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The greatest problem our nation faces can be summed up in one word: leadership. Okay, make that three words: lack of leadership.
America’s corporate, political, media, academic, and other leaders aren’t. They’re not leaders, because they refuse to stand tall, be bold, offer vision, inspire and… well lead. We’ve got too many five-watt bulbs sitting in hundred-watt sockets. They’re squishing the historic can-do spirit of the American people, reducing it to a dispiriting ethic of surrender that says we-shouldn’t-even-try.
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Start with our leaders’ willful abdication of the American dream. They’ve given up on the notion of producing a shared prosperity that creates a broad middle class. For more than a decade now, Wall Street and Washington have let millions of jobs disappear and pushed wages down. They now yawn at the entrenched jobs crisis that is eating the middle class, and rather than responding to the plight of millions of hard-hit families, they’re trying to bust unions and kill minimum wage laws.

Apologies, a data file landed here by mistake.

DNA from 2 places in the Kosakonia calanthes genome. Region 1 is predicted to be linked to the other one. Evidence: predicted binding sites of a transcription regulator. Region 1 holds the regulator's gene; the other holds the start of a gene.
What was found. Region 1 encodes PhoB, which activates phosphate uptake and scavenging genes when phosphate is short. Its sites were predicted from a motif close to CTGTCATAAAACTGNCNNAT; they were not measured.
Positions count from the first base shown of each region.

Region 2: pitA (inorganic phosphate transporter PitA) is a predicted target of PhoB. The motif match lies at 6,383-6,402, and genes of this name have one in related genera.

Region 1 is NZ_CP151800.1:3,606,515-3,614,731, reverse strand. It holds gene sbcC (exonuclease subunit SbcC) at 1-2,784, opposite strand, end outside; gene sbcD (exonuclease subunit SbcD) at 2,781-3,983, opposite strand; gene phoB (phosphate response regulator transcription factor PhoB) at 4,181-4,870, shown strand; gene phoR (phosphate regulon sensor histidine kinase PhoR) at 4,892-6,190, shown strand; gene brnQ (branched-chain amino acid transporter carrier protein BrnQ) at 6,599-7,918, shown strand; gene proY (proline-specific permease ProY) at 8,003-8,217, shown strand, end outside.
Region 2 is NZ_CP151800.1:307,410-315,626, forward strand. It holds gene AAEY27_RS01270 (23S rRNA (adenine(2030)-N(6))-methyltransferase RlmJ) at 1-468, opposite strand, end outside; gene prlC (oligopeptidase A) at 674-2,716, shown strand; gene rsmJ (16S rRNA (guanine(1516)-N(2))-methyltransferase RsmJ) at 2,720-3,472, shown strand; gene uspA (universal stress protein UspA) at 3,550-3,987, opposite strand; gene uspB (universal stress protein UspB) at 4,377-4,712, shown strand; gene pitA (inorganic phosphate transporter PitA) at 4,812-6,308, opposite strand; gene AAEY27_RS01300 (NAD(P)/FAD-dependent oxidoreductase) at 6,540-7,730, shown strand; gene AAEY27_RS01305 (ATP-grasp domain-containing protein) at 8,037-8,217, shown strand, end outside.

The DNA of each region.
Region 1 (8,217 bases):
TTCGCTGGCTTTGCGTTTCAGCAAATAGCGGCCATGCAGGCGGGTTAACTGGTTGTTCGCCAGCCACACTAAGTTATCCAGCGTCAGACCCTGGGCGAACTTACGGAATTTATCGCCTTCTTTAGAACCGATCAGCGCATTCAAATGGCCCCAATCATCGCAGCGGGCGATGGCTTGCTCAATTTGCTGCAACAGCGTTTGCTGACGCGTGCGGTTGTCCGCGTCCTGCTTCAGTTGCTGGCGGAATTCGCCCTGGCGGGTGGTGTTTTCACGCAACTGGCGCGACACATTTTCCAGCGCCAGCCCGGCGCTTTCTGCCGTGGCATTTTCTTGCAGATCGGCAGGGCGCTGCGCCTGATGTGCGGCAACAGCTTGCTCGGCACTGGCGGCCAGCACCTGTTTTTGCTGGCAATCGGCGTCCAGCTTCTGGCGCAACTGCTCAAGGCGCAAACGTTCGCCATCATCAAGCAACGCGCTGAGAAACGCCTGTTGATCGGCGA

They call it “the new normal,” in which the workaday majority of folks should simply ratchet down their hopes and expectations. A national commitment to quality education, health care for all, and a decent retirement has been reduced to a “YO-YO” program: You’re On Your Own.
What about creating a vibrant new green economy based on renewable energy? Let China build it, they shrug. How about constructing a bold, nationwide, job-creating network of high speed trains? Spain built a great one and even France has one, but we’re told it’s too much for America. Our deteriorating and dangerous infrastructure? Better that we cut taxes for the superrich and pray for God to take care of infrastructure.
These people are pathetic. And shameful. You can’t call yourself a leader if you’re too weak and too afraid to lead.
“The Great Decoupling of Corporate Profits form Jobs,” www.robertreich.org, July 26, 2010.
“Off the Rails, The New York Times, August 29, 2010.
“Attacking Social Security, The New York Times, August 16. 2010